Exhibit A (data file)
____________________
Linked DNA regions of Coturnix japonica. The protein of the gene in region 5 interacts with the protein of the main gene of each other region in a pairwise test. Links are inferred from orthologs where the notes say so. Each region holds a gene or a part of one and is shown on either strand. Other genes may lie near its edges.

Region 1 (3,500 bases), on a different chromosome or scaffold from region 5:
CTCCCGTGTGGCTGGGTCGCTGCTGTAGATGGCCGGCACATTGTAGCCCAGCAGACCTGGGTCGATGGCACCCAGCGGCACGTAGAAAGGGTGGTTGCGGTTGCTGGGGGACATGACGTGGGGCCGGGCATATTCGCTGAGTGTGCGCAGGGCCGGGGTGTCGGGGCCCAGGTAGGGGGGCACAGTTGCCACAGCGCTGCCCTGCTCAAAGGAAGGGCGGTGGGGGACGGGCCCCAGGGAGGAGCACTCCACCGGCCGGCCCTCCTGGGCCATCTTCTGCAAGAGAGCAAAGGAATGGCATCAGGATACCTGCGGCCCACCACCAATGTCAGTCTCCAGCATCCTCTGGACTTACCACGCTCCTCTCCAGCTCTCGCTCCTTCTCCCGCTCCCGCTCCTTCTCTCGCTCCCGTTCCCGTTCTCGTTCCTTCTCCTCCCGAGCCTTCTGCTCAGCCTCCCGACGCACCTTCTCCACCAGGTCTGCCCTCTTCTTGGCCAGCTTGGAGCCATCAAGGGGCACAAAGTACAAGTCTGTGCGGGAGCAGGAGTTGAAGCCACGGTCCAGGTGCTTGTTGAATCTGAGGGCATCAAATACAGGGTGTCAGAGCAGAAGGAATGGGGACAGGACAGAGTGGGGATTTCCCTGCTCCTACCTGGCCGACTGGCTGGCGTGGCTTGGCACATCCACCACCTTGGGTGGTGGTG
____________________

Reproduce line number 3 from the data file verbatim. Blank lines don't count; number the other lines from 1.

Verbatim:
CTCCCGTGTGGCTGGGTCGCTGCTGTAGATGGCCGGCACATTGTAGCCCAGCAGACCTGGGTCGATGGCACCCAGCGGCACGTAGAAAGGGTGGTTGCGGTTGCTGGGGGACATGACGTGGGGCCGGGCATATTCGCTGAGTGTGCGCAGGGCCGGGGTGTCGGGGCCCAGGTAGGGGGGCACAGTTGCCACAGCGCTGCCCTGCTCAAAGGAAGGGCGGTGGGGGACGGGCCCCAGGGAGGAGCACTCCACCGGCCGGCCCTCCTGGGCCATCTTCTGCAAGAGAGCAAAGGAATGGCATCAGGATACCTGCGGCCCACCACCAATGTCAGTCTCCAGCATCCTCTGGACTTACCACGCTCCTCTCCAGCTCTCGCTCCTTCTCCCGCTCCCGCTCCTTCTCTCGCTCCCGTTCCCGTTCTCGTTCCTTCTCCTCCCGAGCCTTCTGCTCAGCCTCCCGACGCACCTTCTCCACCAGGTCTGCCCTCTTCTTGGCCAGCTTGGAGCCATCAAGGGGCACAAAGTACAAGTCTGTGCGGGAGCAGGAGTTGAAGCCACGGTCCAGGTGCTTGTTGAATCTGAGGGCATCAAATACAGGGTGTCAGAGCAGAAGGAATGGGGACAGGACAGAGTGGGGATTTCCCTGCTCCTACCTGGCCGACTGGCTGGCGTGGCTTGGCACATCCACCACCTTGGGTGGTGGTG